Budgeting for Your Company’s Matching Gifts Program

September 26, 2018 Sally Ehrenfried

At Blackbaud, we take a unique approach to our employee matching gift program, one that is popular amongst other corporate giving programs. With our matching program, Blackbaud empowers employee philanthropy through individual choice. Through this approach, Blackbaud achieves much higher than the average participation rates of 9% for year-round matching programs – in fact, in 2017 22.7% of employees took advantage of their matching benefit. The benefits we’ve seen as a result of this philosophy include increased employee engagement and easier budgeting.

If you’re looking to start a matching program at your organization, there are a few items you should consider when planning and budgeting for the year.

  • First, what kind of match do you want to offer? When starting Blackbaud’s program from scratch, we decided to stick with a 1:1 match up to the maximum amount per employee. This made budgeting for the program pretty straightforward: I set my participation rate goal for the year and multiply the number of employees that goal reflects by the program maximum.
  • Second, how “open” will your program be? Will you match donations to a wide range of organizations or will you only match to certain focus areas?  At Blackbaud, we match donations to organizations across the social good sector.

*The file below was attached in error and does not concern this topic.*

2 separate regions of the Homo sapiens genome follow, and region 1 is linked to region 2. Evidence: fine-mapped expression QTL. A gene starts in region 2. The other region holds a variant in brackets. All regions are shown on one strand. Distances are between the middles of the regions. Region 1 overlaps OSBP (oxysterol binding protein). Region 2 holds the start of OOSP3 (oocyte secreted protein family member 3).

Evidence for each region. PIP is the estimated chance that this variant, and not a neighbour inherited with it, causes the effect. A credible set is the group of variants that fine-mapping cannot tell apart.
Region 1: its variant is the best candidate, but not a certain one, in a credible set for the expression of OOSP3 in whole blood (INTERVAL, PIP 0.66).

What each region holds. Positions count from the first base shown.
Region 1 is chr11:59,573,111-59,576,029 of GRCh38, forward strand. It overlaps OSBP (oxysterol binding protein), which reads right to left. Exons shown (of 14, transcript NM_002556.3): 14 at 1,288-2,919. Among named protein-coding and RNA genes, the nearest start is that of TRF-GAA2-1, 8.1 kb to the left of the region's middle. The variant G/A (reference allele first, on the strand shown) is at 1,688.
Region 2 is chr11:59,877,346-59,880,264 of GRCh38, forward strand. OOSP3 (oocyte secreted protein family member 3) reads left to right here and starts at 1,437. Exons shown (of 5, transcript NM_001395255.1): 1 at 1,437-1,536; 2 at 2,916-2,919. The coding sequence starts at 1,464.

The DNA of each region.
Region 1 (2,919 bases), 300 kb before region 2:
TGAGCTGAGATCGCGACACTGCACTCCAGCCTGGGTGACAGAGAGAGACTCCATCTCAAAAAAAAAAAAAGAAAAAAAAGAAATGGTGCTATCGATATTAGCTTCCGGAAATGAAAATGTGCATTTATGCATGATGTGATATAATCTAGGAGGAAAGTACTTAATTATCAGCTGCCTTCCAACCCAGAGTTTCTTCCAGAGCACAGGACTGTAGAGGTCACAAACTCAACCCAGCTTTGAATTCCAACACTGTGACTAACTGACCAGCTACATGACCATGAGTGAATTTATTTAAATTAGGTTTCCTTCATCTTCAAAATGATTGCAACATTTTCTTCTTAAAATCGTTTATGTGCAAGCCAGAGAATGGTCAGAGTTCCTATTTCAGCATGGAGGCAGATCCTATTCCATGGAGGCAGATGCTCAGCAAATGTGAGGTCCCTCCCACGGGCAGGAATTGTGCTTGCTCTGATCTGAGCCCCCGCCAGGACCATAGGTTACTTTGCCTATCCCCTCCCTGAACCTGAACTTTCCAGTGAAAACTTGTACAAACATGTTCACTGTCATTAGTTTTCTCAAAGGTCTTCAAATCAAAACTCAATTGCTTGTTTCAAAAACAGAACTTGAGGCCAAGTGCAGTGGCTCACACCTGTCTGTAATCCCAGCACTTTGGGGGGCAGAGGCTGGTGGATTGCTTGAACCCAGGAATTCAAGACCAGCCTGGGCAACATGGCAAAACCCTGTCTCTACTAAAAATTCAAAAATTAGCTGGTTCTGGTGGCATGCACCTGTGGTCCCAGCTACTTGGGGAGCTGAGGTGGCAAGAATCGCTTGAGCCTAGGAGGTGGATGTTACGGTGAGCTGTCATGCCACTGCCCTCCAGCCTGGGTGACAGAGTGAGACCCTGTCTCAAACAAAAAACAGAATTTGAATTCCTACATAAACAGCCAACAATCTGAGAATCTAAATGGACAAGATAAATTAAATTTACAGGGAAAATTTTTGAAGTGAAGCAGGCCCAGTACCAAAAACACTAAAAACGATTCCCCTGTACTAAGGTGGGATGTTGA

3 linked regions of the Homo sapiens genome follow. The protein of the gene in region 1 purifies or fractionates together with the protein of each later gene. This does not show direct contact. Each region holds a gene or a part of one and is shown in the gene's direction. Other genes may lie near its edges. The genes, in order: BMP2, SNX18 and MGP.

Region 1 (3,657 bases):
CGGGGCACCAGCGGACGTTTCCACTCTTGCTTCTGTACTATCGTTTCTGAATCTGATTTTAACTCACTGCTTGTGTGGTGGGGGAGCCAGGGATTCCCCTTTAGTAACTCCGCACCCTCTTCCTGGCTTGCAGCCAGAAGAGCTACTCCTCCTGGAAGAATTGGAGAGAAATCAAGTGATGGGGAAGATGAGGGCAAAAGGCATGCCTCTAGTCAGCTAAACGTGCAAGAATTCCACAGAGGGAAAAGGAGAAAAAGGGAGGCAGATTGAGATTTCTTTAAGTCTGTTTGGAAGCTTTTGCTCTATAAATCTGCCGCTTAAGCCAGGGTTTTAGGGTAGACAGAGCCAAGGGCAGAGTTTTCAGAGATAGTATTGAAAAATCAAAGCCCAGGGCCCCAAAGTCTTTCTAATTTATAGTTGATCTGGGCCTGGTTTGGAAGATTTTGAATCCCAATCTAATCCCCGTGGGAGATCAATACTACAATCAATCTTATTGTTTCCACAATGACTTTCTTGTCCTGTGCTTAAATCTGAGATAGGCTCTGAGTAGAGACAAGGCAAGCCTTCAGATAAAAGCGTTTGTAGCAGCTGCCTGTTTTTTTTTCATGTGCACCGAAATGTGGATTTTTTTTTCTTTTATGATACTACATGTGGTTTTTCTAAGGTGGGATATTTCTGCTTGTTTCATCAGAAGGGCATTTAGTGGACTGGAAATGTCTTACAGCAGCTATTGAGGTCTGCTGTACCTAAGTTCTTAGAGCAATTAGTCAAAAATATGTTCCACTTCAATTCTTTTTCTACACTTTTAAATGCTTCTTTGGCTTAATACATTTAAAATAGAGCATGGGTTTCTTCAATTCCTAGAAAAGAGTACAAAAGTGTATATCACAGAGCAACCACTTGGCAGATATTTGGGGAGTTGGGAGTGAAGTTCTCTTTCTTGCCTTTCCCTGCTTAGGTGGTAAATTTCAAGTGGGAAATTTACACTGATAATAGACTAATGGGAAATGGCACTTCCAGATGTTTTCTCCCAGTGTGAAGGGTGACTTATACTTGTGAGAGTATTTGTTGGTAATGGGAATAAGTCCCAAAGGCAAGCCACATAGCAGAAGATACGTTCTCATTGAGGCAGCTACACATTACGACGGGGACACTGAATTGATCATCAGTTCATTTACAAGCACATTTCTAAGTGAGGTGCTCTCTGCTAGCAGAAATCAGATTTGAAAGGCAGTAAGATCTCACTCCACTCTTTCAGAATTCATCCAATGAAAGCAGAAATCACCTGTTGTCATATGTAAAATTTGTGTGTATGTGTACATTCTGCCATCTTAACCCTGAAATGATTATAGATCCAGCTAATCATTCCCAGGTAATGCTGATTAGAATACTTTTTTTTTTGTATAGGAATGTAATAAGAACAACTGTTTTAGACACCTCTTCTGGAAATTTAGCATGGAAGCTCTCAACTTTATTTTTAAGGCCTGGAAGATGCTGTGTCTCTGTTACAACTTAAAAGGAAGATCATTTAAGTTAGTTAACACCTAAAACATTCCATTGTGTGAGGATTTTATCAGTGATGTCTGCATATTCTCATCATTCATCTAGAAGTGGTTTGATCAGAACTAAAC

Obviously, not all employees participate or donate the maximum. However, planning your matching grift program based on your participation rate goal can have other benefits. For example, I highlight our matching gift program when disasters, both natural and man-made, strike.  This gentle nudge reminds  that we want to amplify their giving through our matching gift program. Since these cycles of giving can be unpredictable, budgeting based on participation rates helps smooth out fluctuations in employee giving.  We’re upfront with our employees that once the budget allocation for the year is met, we will  pause the program until our next fiscal year.

Once you reach the maximum spend for your fiscal year, it becomes easier to make the case for additional investment in the program for the next budget year. Knowing your current participation rate and your plans to grow it in subsequent years bolsters your case. It’s an easy win for the company to amplify employee giving by matching their gifts, but no one likes to go over budget.

As your program matures, you can think of other ways to engage your employees and boost participation rates. Once you have a few months’ worth of data, you can use a reporting system to support the growth of your program. I often use monthly and year-over-year comparisons, which helps me identify more active times of the year (like hurricane season, #GivingTuesday, or the holidays). We use this type of data to track our participation rates and determine if additional funding is needed for the next year.

No matter if your program is a straight 1:1 match, or 3:1, the fundamentals of setting up a budgeting process for a successful matching program remain the same:

  • Do your research to get an idea of how many employees may participate at the onset of the program.
  • Research participation data for your industry and organization size (CECP’s Giving in Numbers is a great resource), and network with other companies offering a matching gift program and learn from their experiences.
  • Based on the prior two metrics, set a participation goal and a maximum budget allocation for the year.

From there it will be an exciting ride as you amplify your employees’ giving to causes and organizations they care about, gain more understanding of employee giving behaviors and preferences, and adjust the program as needed. Good luck!

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